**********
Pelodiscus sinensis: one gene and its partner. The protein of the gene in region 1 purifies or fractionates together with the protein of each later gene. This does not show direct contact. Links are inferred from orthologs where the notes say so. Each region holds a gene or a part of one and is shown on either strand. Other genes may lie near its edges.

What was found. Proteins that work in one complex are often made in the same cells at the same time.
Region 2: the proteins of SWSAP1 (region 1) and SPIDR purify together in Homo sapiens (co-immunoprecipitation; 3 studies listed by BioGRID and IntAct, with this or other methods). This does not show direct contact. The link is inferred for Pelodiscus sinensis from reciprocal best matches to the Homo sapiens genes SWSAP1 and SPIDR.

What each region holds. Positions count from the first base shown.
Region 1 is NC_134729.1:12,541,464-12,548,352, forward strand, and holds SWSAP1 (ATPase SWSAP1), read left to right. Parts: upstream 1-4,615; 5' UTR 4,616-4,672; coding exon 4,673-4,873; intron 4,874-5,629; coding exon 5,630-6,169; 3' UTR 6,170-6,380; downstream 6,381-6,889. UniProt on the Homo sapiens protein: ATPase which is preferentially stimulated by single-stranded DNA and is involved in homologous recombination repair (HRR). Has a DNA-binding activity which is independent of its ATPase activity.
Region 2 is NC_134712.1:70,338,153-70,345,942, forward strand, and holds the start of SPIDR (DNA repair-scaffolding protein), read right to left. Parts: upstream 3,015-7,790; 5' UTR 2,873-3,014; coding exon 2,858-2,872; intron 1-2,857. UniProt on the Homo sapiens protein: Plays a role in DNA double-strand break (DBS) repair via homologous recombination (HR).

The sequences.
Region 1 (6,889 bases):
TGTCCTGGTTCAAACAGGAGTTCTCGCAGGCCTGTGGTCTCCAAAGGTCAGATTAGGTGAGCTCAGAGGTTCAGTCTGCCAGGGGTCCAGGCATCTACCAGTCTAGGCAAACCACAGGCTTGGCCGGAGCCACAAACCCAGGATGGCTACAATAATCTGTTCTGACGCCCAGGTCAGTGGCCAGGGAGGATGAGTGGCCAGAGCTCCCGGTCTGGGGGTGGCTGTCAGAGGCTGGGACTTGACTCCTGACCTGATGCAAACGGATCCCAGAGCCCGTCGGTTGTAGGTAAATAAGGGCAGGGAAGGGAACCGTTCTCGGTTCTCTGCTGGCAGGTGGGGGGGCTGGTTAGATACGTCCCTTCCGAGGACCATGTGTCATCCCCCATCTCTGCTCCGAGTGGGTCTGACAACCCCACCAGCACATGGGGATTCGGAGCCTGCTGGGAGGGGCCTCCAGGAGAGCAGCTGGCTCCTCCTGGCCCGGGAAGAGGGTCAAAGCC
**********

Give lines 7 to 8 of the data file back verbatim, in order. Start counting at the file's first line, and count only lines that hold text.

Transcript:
The sequences.
Region 1 (6,889 bases):